In this article we will turn one of these glass lids on the wood lathe using a few 3d printed woodturning tools and jigs.
In order to work on the lid we have to hold it in the chuck.
However the jaws of my chuck are not large enough to hold the lid.
3d printed woodturning jaws
So I used FreeCAD to create a quick design of a jaw with the right size and printed them with 100% infill from PLA.
Let’s mount them on the chuck and see if they are going to explode.
Turning a glass lid (“Deckelche”)
To hold the wood in the chuck in the first place I make circular discs with a hole saw and the glue these discs with hot glue on the wood.
We can now use a scraper to work on the underside of the lid.
This tenon keeps the lid on the glass and can be used to hold the lid in the chuck when working on the upper side of the lid. After cutting the tenon we can sand it. I have to say that the 3d print so far holds very well. Before cutting the part round I remove the corners on the bandsaw – mainly to avoid putting too much stress on the 3d printed parts.
We can then work on the outside of the lid.
After working in a small radius I sand it smooth.
With a chisel I can easily pop off the temporary tenon. The new tenon is now used to hold the lid in the chuck while working on the top of the lid.
After sanding the surface to 320 grit the lid gets a coat of hard oil.
More 3d printed woodturning jigs
While the oil on this lid is drying let’s look at an alternative method on how to create the lid without using the temporary tenon and hot glue. To do so we need this super simple disk that fits perfectly in the 3d printed jaws. We cover the surface of the plate with a generous amount of silicone and then glue a piece of anti slip rubber on the plate.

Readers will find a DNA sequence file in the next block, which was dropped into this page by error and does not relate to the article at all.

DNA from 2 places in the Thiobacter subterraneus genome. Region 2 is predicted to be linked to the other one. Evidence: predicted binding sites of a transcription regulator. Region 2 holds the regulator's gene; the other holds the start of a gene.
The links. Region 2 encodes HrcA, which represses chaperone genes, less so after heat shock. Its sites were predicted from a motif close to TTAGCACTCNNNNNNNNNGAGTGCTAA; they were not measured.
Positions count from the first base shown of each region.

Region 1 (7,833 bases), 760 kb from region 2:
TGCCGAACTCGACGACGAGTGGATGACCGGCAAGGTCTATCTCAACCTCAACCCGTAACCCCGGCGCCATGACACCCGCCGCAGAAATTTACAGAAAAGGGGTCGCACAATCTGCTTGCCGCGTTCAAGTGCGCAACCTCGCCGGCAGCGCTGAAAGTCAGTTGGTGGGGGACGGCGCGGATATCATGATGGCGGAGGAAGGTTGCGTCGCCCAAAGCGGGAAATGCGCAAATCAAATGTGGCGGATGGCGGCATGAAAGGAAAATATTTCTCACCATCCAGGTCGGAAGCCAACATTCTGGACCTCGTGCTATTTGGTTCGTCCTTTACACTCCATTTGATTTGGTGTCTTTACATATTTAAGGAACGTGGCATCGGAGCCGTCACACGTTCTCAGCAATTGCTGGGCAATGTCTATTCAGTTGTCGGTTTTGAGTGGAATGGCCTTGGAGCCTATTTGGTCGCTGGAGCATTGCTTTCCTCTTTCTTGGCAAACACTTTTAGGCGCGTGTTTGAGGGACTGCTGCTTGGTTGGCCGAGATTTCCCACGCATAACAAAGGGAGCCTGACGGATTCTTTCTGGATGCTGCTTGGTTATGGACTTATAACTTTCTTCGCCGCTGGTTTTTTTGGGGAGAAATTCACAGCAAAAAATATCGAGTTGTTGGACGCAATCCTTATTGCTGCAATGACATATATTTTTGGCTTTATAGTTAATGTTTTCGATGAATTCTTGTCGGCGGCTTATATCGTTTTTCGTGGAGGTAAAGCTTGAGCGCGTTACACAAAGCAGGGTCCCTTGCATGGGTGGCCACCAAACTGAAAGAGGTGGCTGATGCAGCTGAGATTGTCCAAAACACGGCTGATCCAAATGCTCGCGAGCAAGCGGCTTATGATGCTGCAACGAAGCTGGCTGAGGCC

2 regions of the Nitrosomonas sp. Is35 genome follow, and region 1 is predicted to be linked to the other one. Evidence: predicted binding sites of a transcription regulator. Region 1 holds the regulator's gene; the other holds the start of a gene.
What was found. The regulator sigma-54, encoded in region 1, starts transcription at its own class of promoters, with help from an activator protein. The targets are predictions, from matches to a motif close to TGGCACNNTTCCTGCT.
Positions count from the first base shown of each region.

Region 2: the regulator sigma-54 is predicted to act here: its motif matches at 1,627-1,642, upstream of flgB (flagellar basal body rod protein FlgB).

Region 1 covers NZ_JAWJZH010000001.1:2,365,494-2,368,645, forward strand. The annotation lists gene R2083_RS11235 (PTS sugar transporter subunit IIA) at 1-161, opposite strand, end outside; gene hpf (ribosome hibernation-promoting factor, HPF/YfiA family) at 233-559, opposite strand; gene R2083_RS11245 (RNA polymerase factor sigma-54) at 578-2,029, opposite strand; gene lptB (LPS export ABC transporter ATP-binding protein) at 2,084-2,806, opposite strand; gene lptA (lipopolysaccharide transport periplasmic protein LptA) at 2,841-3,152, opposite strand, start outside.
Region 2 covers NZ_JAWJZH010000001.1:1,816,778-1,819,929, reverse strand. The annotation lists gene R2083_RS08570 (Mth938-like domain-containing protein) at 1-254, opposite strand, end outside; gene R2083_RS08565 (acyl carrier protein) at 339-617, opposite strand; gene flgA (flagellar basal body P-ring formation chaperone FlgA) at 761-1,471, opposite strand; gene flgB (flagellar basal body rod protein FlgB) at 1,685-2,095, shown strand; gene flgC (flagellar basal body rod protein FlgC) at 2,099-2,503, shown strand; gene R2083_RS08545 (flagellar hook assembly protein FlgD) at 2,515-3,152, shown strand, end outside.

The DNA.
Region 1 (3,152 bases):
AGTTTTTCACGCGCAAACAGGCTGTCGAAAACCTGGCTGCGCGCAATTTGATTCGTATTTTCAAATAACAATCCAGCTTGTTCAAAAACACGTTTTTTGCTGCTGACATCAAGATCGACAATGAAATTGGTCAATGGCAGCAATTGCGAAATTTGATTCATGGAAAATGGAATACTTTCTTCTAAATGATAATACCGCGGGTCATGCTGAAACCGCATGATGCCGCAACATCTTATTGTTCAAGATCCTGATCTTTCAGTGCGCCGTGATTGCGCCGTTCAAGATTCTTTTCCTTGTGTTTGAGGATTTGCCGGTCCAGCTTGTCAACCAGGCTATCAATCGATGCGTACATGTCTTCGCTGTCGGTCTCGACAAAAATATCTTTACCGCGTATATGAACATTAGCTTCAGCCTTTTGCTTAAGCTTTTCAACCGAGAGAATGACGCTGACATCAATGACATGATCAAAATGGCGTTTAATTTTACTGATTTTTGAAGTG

After mounting this plate in the chuck we can use a simple 3d printed cover that we put over the tailstock and then firmly press the wood with the tailstock against the plate.
I have printed a small accessory that holds a pencil and if pressed against the tail stock cover marks a circle of exactly 65 mm.
We now create a shallow tenon of this diameter .
Next we remove the rubber-coated plate and fix the tenon in the chuck. I can not work on the underside of the lid.
As before I create a tenon and while still supported by the tailstock turn the piece round.
For marking the outer diameter I came up with another simple jig that takes a pencil and when I align the tip with the center of the workpiece it marks a precise 95 mm wide circle.
The rest of the process is the same as before: creating a smooth surface on the upper side, and sanding it.
These lids are nice presents – especially when combined with an epoxy laser inlay or by inlaying some laser-cut veneer. If you are interested on how I cut the veneer have a look at this article where I go through the process in detail.
Summary: 3d printed woodturning jigs
But now let’s take stock on how well the 3d prints performed on the lathe.
There is no question that the marking jigs are super helpful and easier than fiddling around with calipers.
Tailstock cover and plate
Protecting the tailstock with a 3d printed cap works well and the rubber coated plate is also pretty stable.
3d printed jaws
The jaws have been doing a good job for 3 or 4 lids but after that started to break along the layer lines. So it works decent and it might be possible to improve this with other filaments such as PETG or Nylon.
However while they are not a long-term replacement for steel jaws they did a good job for a few lids and sometimes this is all you need for a one off object.